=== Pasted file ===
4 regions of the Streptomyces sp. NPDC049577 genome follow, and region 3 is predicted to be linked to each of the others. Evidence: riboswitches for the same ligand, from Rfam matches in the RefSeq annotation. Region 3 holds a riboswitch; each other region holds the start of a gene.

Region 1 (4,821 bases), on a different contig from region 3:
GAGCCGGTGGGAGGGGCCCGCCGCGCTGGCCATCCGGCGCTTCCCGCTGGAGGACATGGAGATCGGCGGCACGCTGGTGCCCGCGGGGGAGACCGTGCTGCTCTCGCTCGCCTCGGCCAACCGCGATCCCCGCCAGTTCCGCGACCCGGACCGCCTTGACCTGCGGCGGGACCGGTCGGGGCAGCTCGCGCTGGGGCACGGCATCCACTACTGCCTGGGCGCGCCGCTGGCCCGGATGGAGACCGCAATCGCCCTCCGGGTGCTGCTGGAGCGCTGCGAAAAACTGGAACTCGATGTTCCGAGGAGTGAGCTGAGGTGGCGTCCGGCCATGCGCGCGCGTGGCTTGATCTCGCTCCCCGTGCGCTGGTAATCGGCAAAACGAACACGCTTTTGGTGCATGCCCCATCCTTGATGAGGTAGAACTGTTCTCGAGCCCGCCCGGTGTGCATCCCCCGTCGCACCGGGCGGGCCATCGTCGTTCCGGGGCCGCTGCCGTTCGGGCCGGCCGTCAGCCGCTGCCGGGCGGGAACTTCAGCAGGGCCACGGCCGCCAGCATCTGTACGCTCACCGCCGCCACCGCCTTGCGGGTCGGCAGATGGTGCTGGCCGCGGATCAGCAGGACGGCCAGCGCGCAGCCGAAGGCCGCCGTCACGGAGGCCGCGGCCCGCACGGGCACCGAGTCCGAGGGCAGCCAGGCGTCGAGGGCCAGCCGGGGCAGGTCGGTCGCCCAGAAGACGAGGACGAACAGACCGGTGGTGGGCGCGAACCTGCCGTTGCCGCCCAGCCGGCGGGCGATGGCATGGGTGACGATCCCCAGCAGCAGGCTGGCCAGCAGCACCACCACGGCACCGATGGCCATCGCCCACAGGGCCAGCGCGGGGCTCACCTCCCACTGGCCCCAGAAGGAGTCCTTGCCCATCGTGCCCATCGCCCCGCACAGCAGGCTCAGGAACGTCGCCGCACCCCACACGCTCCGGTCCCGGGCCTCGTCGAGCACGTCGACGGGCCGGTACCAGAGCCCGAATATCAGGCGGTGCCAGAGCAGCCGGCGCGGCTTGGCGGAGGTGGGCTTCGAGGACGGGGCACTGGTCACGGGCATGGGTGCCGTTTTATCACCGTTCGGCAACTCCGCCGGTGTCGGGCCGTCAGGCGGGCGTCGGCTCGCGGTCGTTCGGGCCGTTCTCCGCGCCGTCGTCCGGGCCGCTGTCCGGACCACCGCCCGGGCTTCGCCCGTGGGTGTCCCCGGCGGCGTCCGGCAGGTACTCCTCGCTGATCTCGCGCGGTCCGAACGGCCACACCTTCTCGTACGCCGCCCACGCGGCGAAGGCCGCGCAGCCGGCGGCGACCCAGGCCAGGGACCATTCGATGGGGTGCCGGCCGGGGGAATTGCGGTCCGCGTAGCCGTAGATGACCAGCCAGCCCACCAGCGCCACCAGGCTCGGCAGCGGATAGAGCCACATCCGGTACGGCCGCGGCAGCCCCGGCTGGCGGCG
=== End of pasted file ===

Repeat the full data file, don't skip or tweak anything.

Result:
4 regions of the Streptomyces sp. NPDC049577 genome follow, and region 3 is predicted to be linked to each of the others. Evidence: riboswitches for the same ligand, from Rfam matches in the RefSeq annotation. Region 3 holds a riboswitch; each other region holds the start of a gene.

Region 1 (4,821 bases), on a different contig from region 3:
GAGCCGGTGGGAGGGGCCCGCCGCGCTGGCCATCCGGCGCTTCCCGCTGGAGGACATGGAGATCGGCGGCACGCTGGTGCCCGCGGGGGAGACCGTGCTGCTCTCGCTCGCCTCGGCCAACCGCGATCCCCGCCAGTTCCGCGACCCGGACCGCCTTGACCTGCGGCGGGACCGGTCGGGGCAGCTCGCGCTGGGGCACGGCATCCACTACTGCCTGGGCGCGCCGCTGGCCCGGATGGAGACCGCAATCGCCCTCCGGGTGCTGCTGGAGCGCTGCGAAAAACTGGAACTCGATGTTCCGAGGAGTGAGCTGAGGTGGCGTCCGGCCATGCGCGCGCGTGGCTTGATCTCGCTCCCCGTGCGCTGGTAATCGGCAAAACGAACACGCTTTTGGTGCATGCCCCATCCTTGATGAGGTAGAACTGTTCTCGAGCCCGCCCGGTGTGCATCCCCCGTCGCACCGGGCGGGCCATCGTCGTTCCGGGGCCGCTGCCGTTCGGGCCGGCCGTCAGCCGCTGCCGGGCGGGAACTTCAGCAGGGCCACGGCCGCCAGCATCTGTACGCTCACCGCCGCCACCGCCTTGCGGGTCGGCAGATGGTGCTGGCCGCGGATCAGCAGGACGGCCAGCGCGCAGCCGAAGGCCGCCGTCACGGAGGCCGCGGCCCGCACGGGCACCGAGTCCGAGGGCAGCCAGGCGTCGAGGGCCAGCCGGGGCAGGTCGGTCGCCCAGAAGACGAGGACGAACAGACCGGTGGTGGGCGCGAACCTGCCGTTGCCGCCCAGCCGGCGGGCGATGGCATGGGTGACGATCCCCAGCAGCAGGCTGGCCAGCAGCACCACCACGGCACCGATGGCCATCGCCCACAGGGCCAGCGCGGGGCTCACCTCCCACTGGCCCCAGAAGGAGTCCTTGCCCATCGTGCCCATCGCCCCGCACAGCAGGCTCAGGAACGTCGCCGCACCCCACACGCTCCGGTCCCGGGCCTCGTCGAGCACGTCGACGGGCCGGTACCAGAGCCCGAATATCAGGCGGTGCCAGAGCAGCCGGCGCGGCTTGGCGGAGGTGGGCTTCGAGGACGGGGCACTGGTCACGGGCATGGGTGCCGTTTTATCACCGTTCGGCAACTCCGCCGGTGTCGGGCCGTCAGGCGGGCGTCGGCTCGCGGTCGTTCGGGCCGTTCTCCGCGCCGTCGTCCGGGCCGCTGTCCGGACCACCGCCCGGGCTTCGCCCGTGGGTGTCCCCGGCGGCGTCCGGCAGGTACTCCTCGCTGATCTCGCGCGGTCCGAACGGCCACACCTTCTCGTACGCCGCCCACGCGGCGAAGGCCGCGCAGCCGGCGGCGACCCAGGCCAGGGACCATTCGATGGGGTGCCGGCCGGGGGAATTGCGGTCCGCGTAGCCGTAGATGACCAGCCAGCCCACCAGCGCCACCAGGCTCGGCAGCGGATAGAGCCACATCCGGTACGGCCGCGGCAGCCCCGGCTGGCGGCG